Captain Treone Larvadain becomes the first African-American woman to be a police captain in the Louisiana State Police Department.

On January 28th the Governor John Bel Edwards announced her following the retirement of Captain Clay Chutz, who served the LSP for about 30 years under 6 different governors.

“I am extremely proud of both Captain Larvadain and Captain Chutz and congratulate them on their accomplishments,” said Gov. Edwards. “They have both provided excellent service to the people of our state and exemplify the best of the Louisiana State Police.”

“My family and I are especially grateful for the professional work Captain Chutz has provided to us over the last four years and have the utmost confidence in Captain Larvadain, who has worked alongside him and has now taken over the reins. The longevity of Captain Chutz’s career and the promotion of Captain Larvadain are a direct reflection of their dedication and commitment to the force and our great state,” he continued.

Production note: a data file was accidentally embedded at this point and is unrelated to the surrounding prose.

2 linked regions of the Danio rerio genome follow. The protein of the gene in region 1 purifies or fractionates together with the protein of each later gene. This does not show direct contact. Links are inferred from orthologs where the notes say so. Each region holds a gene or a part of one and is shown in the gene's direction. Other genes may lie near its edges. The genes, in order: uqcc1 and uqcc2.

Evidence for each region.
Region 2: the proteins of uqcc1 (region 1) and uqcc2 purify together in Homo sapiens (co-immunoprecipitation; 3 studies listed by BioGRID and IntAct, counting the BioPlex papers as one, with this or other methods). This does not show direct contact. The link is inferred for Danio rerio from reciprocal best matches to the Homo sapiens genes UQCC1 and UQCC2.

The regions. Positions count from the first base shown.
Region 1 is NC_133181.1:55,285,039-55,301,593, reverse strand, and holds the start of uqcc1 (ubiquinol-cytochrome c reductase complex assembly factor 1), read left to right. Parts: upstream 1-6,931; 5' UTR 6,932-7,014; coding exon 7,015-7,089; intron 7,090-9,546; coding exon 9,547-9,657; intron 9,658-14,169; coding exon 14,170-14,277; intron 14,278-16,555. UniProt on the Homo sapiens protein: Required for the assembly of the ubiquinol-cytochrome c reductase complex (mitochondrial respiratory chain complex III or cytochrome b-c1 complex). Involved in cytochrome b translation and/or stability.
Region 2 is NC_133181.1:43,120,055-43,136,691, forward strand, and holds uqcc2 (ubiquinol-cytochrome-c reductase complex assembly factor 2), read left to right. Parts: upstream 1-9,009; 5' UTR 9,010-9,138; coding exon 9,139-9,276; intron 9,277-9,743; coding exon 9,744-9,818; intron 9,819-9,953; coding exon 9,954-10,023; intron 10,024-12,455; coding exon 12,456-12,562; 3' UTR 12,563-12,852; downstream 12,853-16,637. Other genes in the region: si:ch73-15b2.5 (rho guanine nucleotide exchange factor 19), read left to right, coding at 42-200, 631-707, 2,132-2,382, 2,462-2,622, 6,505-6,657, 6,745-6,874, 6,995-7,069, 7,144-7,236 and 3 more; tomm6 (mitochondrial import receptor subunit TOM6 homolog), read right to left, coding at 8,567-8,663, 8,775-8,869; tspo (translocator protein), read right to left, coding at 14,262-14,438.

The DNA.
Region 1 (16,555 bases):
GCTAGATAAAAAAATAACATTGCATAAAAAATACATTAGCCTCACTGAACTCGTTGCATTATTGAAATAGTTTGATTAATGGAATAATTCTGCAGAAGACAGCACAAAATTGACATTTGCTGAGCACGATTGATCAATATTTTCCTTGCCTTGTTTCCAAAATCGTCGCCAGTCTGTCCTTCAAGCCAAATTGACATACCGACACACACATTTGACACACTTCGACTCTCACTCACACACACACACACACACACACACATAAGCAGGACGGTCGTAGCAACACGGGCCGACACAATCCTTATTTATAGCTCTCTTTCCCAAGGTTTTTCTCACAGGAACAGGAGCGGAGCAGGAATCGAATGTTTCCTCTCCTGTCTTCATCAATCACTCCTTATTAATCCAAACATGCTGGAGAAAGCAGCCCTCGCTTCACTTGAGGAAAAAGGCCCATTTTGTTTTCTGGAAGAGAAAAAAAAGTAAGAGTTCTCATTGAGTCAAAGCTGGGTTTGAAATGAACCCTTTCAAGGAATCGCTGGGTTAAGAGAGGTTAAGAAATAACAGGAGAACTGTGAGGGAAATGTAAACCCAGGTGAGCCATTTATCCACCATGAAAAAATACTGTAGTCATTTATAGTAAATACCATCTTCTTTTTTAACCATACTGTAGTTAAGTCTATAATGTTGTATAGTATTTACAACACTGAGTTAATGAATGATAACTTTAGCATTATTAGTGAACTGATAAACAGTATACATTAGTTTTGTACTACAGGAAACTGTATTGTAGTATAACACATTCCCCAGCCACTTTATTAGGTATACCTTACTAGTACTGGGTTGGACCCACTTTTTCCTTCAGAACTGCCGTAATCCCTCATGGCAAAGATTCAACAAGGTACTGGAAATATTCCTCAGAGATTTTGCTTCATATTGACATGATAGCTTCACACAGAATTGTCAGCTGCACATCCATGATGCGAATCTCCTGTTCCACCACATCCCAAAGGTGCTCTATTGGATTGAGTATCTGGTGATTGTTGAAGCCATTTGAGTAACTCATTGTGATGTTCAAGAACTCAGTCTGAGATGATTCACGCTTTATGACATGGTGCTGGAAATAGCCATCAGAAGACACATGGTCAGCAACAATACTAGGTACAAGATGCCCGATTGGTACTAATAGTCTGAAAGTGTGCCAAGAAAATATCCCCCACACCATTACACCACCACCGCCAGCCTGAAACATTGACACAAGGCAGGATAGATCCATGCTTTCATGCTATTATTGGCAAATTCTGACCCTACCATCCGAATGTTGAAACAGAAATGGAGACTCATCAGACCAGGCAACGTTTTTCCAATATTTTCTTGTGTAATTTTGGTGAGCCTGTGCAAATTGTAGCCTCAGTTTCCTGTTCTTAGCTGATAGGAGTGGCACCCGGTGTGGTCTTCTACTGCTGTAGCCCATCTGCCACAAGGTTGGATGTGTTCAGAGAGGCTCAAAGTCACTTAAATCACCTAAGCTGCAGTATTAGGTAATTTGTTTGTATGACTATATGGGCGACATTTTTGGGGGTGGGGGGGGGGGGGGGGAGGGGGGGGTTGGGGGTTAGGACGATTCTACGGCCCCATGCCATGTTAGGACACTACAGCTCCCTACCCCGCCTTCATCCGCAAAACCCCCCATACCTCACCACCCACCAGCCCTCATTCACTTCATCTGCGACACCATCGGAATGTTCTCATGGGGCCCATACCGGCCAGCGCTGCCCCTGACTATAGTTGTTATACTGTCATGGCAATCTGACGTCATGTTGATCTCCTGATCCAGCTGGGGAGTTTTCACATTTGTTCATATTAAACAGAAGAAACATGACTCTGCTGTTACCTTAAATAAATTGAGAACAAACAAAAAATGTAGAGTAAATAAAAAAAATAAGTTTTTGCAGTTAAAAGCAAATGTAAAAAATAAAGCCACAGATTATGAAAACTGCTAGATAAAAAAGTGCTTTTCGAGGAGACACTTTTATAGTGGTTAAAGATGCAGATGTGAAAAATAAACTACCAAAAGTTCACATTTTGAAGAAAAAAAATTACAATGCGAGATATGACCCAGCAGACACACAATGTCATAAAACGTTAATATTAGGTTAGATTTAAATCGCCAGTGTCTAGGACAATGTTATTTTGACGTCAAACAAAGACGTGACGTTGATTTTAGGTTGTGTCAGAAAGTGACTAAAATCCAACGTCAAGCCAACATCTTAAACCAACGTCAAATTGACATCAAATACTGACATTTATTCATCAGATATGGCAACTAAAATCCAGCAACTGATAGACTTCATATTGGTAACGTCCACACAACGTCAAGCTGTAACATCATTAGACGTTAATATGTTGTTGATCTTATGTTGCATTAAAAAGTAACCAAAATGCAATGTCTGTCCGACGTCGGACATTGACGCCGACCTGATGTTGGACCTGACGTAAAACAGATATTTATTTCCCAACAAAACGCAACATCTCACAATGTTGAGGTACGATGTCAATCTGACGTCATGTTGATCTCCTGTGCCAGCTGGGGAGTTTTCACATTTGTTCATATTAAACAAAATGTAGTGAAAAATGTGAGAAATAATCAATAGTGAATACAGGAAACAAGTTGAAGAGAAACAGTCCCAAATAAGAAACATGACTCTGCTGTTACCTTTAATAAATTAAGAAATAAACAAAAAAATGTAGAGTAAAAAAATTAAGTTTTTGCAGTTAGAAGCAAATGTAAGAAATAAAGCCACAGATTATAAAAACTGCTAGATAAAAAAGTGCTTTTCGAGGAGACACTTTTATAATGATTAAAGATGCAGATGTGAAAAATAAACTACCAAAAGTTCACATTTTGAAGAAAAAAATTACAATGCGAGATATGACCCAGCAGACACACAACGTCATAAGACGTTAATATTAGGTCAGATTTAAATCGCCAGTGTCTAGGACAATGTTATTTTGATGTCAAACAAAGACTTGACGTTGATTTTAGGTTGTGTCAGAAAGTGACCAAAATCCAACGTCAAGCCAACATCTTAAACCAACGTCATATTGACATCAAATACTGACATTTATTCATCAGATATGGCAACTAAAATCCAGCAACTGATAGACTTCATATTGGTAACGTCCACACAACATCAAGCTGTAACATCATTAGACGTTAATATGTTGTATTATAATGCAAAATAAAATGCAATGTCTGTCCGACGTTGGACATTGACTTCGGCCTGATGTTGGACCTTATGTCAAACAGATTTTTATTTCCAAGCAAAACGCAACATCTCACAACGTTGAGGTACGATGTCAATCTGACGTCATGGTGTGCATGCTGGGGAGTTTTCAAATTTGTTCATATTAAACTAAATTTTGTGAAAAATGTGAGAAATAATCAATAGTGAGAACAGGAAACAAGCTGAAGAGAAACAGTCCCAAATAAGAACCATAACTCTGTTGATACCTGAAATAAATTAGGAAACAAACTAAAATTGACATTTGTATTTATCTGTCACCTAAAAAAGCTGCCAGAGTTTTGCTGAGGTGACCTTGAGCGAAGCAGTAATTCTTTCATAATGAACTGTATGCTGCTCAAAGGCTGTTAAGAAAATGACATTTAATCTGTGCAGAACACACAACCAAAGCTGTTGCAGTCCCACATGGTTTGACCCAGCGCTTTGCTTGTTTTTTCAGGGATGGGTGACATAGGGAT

As a woman, Larvadain has proven there is no position you can not have. She been with the force for over a decade, according to a representative from the governor’s office. She started her career in Troop C in March 2006 and then proceeded to the Protective Services in 2008. In 2012, she was promoted to sergeant in the Bureau of Investigations and also served as an instructor at the training academy.

She was promoted to lieutenant in Internal Affairs in 2018. That same year, she also made history with her daughter Tiah as the first-ever mother and daughter to actively serve in the LSP at the same time.

Now, Captain Larvadain’s unit will ensure the safety and security of the state’s current Governor and the Governor’s immediate family.

Congratulations to her!